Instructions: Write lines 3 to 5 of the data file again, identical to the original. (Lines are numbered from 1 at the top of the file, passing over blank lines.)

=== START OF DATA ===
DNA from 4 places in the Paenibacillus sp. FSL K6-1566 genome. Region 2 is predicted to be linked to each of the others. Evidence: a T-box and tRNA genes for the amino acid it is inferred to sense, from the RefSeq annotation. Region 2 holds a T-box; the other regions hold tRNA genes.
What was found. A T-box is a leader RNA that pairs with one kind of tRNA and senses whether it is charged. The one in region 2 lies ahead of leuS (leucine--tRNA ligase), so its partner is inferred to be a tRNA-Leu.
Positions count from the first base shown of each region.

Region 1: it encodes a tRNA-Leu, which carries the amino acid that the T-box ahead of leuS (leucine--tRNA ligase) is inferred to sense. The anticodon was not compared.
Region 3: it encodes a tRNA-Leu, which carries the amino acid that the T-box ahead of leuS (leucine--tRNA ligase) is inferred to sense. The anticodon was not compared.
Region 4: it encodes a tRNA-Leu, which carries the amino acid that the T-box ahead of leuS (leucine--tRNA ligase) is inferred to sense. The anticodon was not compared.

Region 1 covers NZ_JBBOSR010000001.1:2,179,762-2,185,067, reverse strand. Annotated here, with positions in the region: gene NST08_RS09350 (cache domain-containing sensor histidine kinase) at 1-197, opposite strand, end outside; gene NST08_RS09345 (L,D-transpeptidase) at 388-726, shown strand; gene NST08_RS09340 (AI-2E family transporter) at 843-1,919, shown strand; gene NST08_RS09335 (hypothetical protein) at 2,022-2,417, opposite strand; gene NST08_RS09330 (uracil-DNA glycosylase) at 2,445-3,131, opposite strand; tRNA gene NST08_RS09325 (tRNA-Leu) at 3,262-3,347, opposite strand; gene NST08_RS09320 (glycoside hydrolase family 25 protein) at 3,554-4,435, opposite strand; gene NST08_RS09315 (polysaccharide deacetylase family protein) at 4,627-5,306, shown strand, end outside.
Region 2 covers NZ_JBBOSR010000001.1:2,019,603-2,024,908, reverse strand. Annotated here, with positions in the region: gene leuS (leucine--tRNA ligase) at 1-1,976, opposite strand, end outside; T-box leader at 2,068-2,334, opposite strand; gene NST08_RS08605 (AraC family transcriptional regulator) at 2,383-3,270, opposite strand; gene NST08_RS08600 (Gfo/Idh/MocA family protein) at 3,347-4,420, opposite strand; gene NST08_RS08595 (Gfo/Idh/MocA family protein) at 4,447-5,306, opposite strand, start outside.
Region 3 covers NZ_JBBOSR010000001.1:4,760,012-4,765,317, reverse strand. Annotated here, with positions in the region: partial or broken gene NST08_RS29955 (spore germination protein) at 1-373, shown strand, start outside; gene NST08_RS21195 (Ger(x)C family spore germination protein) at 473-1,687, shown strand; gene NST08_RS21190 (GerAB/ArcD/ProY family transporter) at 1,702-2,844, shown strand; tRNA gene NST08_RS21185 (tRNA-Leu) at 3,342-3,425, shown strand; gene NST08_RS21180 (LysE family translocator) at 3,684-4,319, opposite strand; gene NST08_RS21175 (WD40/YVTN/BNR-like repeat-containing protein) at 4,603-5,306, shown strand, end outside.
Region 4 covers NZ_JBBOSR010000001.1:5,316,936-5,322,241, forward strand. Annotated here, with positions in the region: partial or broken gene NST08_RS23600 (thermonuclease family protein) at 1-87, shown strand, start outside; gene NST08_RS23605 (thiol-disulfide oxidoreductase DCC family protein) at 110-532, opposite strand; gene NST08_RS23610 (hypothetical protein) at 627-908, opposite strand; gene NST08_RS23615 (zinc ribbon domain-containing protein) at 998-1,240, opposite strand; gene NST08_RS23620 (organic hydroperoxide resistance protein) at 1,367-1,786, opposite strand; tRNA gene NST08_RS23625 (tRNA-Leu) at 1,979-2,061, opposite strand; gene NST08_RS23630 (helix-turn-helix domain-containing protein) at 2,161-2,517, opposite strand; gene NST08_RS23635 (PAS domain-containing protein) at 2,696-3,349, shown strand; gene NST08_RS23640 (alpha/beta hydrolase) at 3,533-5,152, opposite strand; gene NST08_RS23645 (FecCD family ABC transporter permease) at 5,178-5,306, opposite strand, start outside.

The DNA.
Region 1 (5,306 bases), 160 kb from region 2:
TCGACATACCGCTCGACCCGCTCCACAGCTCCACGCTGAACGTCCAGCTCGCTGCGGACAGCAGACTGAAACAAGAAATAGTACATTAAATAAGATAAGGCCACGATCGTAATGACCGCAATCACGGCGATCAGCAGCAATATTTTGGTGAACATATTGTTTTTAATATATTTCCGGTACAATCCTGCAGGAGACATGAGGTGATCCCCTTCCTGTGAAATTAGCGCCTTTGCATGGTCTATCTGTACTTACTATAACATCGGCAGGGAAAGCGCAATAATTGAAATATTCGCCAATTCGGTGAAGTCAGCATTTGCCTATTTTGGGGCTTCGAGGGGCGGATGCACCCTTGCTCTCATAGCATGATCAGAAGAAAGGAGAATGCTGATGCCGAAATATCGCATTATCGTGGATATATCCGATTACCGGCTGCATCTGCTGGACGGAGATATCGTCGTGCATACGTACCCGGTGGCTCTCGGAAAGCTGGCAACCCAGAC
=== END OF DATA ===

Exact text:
Positions count from the first base shown of each region.

Region 1: it encodes a tRNA-Leu, which carries the amino acid that the T-box ahead of leuS (leucine--tRNA ligase) is inferred to sense. The anticodon was not compared.
Region 3: it encodes a tRNA-Leu, which carries the amino acid that the T-box ahead of leuS (leucine--tRNA ligase) is inferred to sense. The anticodon was not compared.